batted "foul" ball). We
continue to be of opinion that fairness militates in favor of the traditional
standard because it clearly places the burden of proof upon the party asserting
consent and because of the absolute defense that consent affords.
addition, and more importantly, Massanutten's instruction told the jury that
Massanutten's only duty of care with regard to Nelson's use of the slide was
"to use ordinary care not to increase the risk beyond what [was] inherent
in the activity" without a further instruction of what risks were to be
considered inherent. [FN2] Thus,
the jury could have determined that it was required to find in favor of
Massanutten under this instruction even though it also found that Massanutten
negligently permitted another rider to use Nelson's lane on the slide before she
exited from it and that Nelson had not assumed that risk. In this context, Massanutten's instruction was at best
The trial court refused an instruction proffered by Nelson that would have told
the jury that "[i]f a hazard can be eliminated or mitigated by reasonable
care, it is not an inherent risk of snow tubing."
we are not persuaded that the adoption by this Court of the doctrine of inherent
risks would promote the public policy of free and active participation in
sporting and recreational activities. Rather,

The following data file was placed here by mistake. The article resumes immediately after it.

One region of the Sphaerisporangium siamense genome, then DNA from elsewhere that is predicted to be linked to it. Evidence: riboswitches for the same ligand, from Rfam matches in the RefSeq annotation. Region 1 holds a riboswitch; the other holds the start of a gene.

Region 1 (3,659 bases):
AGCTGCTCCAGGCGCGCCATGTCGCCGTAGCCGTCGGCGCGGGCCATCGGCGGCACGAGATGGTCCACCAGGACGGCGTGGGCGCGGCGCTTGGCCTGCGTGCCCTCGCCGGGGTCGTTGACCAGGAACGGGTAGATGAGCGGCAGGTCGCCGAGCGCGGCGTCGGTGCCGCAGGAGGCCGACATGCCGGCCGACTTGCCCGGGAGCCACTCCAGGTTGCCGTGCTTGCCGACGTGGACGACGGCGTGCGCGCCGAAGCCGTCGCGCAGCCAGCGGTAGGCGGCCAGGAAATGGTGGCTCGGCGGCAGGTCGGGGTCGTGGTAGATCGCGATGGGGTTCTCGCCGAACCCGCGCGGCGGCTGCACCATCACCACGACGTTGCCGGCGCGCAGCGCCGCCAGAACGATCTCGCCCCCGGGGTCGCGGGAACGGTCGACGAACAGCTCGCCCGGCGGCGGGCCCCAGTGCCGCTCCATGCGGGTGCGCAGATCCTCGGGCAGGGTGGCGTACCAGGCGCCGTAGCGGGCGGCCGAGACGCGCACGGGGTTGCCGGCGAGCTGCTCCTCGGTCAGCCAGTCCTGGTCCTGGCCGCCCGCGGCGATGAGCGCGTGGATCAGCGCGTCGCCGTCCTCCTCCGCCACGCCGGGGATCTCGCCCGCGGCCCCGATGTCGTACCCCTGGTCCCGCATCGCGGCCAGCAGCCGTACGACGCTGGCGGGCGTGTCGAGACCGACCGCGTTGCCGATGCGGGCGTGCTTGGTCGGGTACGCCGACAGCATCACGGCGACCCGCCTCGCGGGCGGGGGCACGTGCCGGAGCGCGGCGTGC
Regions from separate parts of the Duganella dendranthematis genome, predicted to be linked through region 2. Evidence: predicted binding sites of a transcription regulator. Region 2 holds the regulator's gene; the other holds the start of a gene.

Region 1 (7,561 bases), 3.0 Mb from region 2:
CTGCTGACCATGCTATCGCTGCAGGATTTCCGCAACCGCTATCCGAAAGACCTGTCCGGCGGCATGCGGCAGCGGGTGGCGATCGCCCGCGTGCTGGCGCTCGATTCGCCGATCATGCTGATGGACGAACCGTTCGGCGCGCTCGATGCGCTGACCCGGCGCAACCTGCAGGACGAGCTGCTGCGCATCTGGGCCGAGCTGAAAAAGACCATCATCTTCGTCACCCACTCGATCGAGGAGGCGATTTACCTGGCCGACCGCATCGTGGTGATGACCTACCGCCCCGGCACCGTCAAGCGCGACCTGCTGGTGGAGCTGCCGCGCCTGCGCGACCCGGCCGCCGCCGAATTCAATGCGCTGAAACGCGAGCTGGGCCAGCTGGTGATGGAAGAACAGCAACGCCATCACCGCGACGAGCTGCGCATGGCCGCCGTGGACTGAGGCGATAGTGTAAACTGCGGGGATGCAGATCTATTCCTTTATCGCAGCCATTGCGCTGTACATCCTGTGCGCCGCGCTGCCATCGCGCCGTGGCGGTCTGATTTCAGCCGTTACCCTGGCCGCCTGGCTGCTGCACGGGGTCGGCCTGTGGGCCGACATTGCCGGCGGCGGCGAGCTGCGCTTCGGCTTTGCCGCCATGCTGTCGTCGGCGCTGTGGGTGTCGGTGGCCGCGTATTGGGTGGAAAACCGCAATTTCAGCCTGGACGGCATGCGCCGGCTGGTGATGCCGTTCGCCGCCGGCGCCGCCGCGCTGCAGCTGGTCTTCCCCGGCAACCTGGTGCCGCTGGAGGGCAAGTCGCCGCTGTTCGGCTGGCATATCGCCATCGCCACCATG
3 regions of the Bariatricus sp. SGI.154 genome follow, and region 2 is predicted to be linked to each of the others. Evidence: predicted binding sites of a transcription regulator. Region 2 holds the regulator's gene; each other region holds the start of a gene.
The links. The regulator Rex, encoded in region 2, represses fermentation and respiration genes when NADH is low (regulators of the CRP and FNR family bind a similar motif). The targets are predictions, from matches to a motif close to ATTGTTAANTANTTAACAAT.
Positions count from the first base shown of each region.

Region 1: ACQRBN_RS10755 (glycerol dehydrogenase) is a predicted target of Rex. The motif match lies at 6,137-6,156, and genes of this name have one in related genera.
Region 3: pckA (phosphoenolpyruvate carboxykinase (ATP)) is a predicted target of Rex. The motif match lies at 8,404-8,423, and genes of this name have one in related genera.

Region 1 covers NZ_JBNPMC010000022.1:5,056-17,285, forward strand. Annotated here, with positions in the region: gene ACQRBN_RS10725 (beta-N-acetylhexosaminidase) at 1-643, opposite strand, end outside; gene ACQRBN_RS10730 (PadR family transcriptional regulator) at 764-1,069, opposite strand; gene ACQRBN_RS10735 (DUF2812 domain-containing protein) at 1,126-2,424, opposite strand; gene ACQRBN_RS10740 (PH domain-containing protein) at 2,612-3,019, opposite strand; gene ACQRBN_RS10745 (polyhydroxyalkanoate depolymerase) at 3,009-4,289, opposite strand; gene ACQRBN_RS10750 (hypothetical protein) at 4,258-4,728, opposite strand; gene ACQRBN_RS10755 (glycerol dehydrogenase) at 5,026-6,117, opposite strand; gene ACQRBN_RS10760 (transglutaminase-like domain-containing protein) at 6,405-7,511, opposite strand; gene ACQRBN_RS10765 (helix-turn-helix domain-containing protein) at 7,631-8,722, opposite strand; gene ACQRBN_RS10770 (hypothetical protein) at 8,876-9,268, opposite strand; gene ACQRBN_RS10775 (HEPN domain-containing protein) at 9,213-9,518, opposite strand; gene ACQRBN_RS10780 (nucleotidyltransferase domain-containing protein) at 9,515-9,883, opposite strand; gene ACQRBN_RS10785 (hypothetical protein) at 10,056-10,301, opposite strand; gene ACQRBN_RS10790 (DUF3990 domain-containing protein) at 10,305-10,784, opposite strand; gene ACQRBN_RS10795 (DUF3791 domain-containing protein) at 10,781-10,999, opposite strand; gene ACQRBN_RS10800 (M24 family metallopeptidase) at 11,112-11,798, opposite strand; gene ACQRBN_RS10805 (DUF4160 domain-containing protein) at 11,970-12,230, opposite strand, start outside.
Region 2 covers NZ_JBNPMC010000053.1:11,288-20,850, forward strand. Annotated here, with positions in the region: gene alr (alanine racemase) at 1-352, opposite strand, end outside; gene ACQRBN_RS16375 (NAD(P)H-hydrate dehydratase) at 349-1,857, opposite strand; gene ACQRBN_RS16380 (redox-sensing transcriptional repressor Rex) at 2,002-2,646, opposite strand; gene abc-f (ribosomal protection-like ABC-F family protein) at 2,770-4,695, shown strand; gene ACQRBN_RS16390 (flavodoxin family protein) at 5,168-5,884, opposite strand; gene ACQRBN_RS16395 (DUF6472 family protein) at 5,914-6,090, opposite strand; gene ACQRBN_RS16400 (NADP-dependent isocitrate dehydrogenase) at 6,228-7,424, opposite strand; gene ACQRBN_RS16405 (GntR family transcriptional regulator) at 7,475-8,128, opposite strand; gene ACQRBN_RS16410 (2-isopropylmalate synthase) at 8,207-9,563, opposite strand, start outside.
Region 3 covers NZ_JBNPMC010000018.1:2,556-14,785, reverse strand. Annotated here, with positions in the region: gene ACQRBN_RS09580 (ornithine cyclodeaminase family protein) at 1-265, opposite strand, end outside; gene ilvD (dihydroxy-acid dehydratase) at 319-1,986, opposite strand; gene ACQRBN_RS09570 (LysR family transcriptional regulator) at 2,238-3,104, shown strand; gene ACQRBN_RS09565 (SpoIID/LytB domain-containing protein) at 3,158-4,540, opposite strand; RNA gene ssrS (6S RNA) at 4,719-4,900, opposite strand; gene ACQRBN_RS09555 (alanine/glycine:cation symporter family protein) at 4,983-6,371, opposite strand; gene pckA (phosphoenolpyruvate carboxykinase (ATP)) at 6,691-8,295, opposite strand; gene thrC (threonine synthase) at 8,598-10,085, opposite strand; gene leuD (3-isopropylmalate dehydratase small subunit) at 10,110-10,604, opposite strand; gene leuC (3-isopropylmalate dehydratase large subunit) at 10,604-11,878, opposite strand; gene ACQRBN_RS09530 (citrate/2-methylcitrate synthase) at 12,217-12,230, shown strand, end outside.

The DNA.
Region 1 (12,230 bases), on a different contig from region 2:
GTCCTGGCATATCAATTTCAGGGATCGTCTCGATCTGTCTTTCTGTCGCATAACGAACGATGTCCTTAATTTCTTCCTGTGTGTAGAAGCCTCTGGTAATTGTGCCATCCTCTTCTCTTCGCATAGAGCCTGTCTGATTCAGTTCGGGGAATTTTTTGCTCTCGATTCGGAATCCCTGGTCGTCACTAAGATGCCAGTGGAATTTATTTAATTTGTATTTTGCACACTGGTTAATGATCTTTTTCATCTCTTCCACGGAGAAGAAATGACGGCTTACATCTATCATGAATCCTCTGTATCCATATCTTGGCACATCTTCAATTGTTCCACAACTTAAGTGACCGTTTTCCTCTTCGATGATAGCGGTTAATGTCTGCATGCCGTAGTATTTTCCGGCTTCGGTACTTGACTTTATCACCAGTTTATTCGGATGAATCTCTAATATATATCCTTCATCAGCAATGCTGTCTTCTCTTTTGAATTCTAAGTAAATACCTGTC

we are of opinion that the well established common law in this Commonwealth
adequately resolves claims that arise from injuries sustained in these
activities and that our adherence to that law will avoid unnecessary confusion
and is consistent with the public policy Massanutten favors.
Accordingly, we reject Massanutten's request that we adopt the doctrine
of inherent risks as a part of the common law of this Commonwealth. [FN3]
Our decision not to adopt the doctrine of inherent risk is in accord with the
action of the General Laws Committee of the House of Delegates, which considered
proposed legislation, the "Skiing Responsibility Act," that, in part,
would have applied the doctrine of inherent risks to participants in winter
See House Bill No. 803 (1988)(continued on the docket to 1989 and
then stricken in committee).
hold that the trial court erred in granting Massanutten's instruction on the
doctrine of inherent risks. "If
an issue is erroneously submitted to a jury, we presume that the jury decided
the case upon that issue."
Clohessy v. Weiler, 250 Va. 249, 254, 462 S.E.2d 94, 97 (1995).
Accordingly, we cannot say that the trial court's error in instructing the jury
on the doctrine of inherent risks was harmless, and we will reverse the judgment
in favor of Massanutten.
these reasons, the judgment of the trial court will be reversed and the case
remanded for a new trial.